April 24, 2007
Darko should be bigger part of the Magic's offense
AUBURN HILLS, Mich. -- Unleash Darko.
You heard me.
It is time for Magic Coach Brian Hill to take the shackles off and free Darko Milicic.
Wait a minute, did I really just write that, or have my typing fingers been possessed by the same gremlins that invade Dwight Howard's head every time he steps to the free-throw line?
Don't commit me to the home of deranged sports writers just yet. And, please, hear me out before you turn to Jerry Greene's column. In the wake of Orlando's 98-90 Game 2 playoff loss to the Detroit Pistons, this is important to the Magic's future.
This might sound strange, but the Magic desperately need to keep Darko happy. If this team is going to get to the next level, Darko will be a major part of the reason it gets there.
"I don't think I've been used quite right this year," Darko said again in his thick Serbian accent before Monday's loss.
Translation: Darko is tired of being the punch line that the Pistons' fans have made him out to be in this series.
Hasn't Darko been minimized long enough?
He spent two years rotting on the bench in Detroit after being chosen No. 2 in the 2003 draft. He was such a nonfactor that there is a team photograph in the press room of The Palace showing the Pistons after they won their last NBA title three years ago. Coach Larry Brown is in the picture. All of the players -- Ben Wallace, Rasheed Wallace, Chauncey Billups, Rip Hamilton, etc. -- are in the picture. All of the players, that is, except one: Darko.
He is nowhere to be found in the photograph. Sure, he got a championship ring for being on the Pistons' roster, but he keeps the ring stashed in a box back home in Orlando. He's never worn it.
"I appreciate the ring, and my teammates played great that season, but I don't feel like I was part of that championship," Darko says. "I would like to help my own team win a championship someday."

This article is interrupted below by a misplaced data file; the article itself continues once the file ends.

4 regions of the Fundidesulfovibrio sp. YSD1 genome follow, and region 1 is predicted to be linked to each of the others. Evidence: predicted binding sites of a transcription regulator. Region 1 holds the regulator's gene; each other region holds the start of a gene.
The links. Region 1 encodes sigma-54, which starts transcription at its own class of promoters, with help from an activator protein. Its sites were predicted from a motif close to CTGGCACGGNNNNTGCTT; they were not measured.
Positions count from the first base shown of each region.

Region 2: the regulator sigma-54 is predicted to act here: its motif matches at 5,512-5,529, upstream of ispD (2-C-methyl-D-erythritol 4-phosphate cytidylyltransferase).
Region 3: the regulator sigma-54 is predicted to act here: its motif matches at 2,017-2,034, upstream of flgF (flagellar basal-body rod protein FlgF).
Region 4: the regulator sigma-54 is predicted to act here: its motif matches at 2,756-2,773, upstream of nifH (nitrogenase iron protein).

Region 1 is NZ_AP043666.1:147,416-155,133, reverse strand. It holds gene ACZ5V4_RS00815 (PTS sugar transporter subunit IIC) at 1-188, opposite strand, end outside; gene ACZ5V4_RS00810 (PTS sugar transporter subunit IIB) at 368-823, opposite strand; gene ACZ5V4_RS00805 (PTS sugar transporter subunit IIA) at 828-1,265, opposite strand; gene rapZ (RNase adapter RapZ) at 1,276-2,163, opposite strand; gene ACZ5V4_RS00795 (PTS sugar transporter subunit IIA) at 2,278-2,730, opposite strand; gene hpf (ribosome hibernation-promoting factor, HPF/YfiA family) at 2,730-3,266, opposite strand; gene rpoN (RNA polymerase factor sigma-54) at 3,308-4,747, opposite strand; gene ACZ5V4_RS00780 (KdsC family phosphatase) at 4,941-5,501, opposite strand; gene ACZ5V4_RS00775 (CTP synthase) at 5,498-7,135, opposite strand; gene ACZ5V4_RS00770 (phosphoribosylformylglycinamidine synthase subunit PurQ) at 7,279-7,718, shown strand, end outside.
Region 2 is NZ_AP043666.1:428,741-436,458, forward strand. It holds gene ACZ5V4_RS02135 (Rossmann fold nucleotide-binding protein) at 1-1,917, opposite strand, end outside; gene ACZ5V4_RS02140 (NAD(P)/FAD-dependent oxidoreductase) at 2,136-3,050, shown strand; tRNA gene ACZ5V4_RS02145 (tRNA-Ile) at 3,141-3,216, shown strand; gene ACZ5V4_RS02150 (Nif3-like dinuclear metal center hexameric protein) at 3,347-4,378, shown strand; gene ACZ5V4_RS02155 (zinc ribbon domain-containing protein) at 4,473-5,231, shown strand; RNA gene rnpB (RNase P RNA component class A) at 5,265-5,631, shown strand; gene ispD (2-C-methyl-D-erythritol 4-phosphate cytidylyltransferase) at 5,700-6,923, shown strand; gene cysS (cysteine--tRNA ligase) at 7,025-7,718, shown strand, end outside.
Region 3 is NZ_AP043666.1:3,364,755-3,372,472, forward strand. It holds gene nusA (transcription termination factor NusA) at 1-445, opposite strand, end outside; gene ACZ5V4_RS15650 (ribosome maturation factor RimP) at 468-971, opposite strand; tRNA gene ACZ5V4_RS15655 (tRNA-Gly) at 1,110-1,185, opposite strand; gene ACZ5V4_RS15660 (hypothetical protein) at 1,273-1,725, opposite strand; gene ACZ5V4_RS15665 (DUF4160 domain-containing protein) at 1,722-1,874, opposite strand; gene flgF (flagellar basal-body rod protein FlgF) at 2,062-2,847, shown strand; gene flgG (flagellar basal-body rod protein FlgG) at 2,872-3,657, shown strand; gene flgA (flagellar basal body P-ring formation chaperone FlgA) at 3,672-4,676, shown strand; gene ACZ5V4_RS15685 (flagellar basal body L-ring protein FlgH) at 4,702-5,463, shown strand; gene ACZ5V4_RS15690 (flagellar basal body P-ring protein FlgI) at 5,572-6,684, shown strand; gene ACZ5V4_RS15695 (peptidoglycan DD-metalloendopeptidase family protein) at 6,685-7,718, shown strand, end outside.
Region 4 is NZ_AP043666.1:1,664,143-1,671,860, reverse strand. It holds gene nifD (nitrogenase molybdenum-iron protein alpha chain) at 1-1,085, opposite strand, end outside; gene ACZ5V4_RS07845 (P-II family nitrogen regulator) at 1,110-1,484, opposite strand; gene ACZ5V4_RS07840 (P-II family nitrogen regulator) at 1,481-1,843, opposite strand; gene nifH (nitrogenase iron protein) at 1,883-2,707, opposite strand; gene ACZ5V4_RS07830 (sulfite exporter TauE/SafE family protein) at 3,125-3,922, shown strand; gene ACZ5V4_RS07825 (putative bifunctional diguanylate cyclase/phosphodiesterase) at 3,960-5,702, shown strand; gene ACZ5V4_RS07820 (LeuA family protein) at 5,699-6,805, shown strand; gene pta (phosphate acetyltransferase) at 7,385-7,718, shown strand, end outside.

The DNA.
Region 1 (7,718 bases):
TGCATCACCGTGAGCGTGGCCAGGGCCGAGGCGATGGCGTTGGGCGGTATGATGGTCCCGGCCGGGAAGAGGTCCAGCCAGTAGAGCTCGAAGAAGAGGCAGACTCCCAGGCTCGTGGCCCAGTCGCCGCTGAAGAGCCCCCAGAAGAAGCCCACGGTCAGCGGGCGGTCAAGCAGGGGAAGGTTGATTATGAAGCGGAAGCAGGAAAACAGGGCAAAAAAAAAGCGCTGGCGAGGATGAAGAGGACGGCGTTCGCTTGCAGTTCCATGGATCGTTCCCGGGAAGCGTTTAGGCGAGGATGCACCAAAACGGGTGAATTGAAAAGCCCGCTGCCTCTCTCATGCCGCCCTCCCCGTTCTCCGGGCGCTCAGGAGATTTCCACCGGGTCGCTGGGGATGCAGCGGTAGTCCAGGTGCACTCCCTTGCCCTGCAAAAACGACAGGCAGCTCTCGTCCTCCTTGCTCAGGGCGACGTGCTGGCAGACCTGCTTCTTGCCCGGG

Maybe that team is the Magic -- if they are smart enough to keep him interested and use him effectively. He should be a major part of the Magic's offense instead of just a garbage man. The kid can shoot. He can pass. He has a nice touch around the basket. And he has that one skill that absolutely is unteachable: He is tall.
The Magic are down 2-0 in this series. It's time for Coach Hill to let down his hair, loosen up and see what some of this young talent can do. By the way, has anybody seen J.J. Redick? Is he still on the team? Did he make the trip?
Oh, wait a minute, there he is leaving the locker room Monday night after failing to play for the second consecutive game. Hey, J.J., are you frustrated you haven't logged a single minute in the playoffs?
"I've figured out over the course of the season that there's no rhyme or reason to anything," J.J. answers. "I have no expectations going into the game. That way, I can deal with it mentally."
Sounds frustrated to me. How about you?
Darko, on the other hand, is getting in the game and playing extensively, but why not start him? The kid has had confidence issues in the past, so wouldn't it behoove the Magic to send him a message just to let him know he's one of their key guys? Not only that, but run some plays for him, let him take some jump shots.
That's exactly what the Magic did in the fourth quarter Monday and you know how Darko responded? He hit five of six shots in the quarter for 10 points.
Question: Why is point guard Jameer Nelson (3-of-12) taking more shots than Darko and Dwight Howard?
"I'm happy to be a part of this team," says Darko, who has made 10 of 15 shots in this series. "I just wish they would use me more."
Game 3 is Thursday night.
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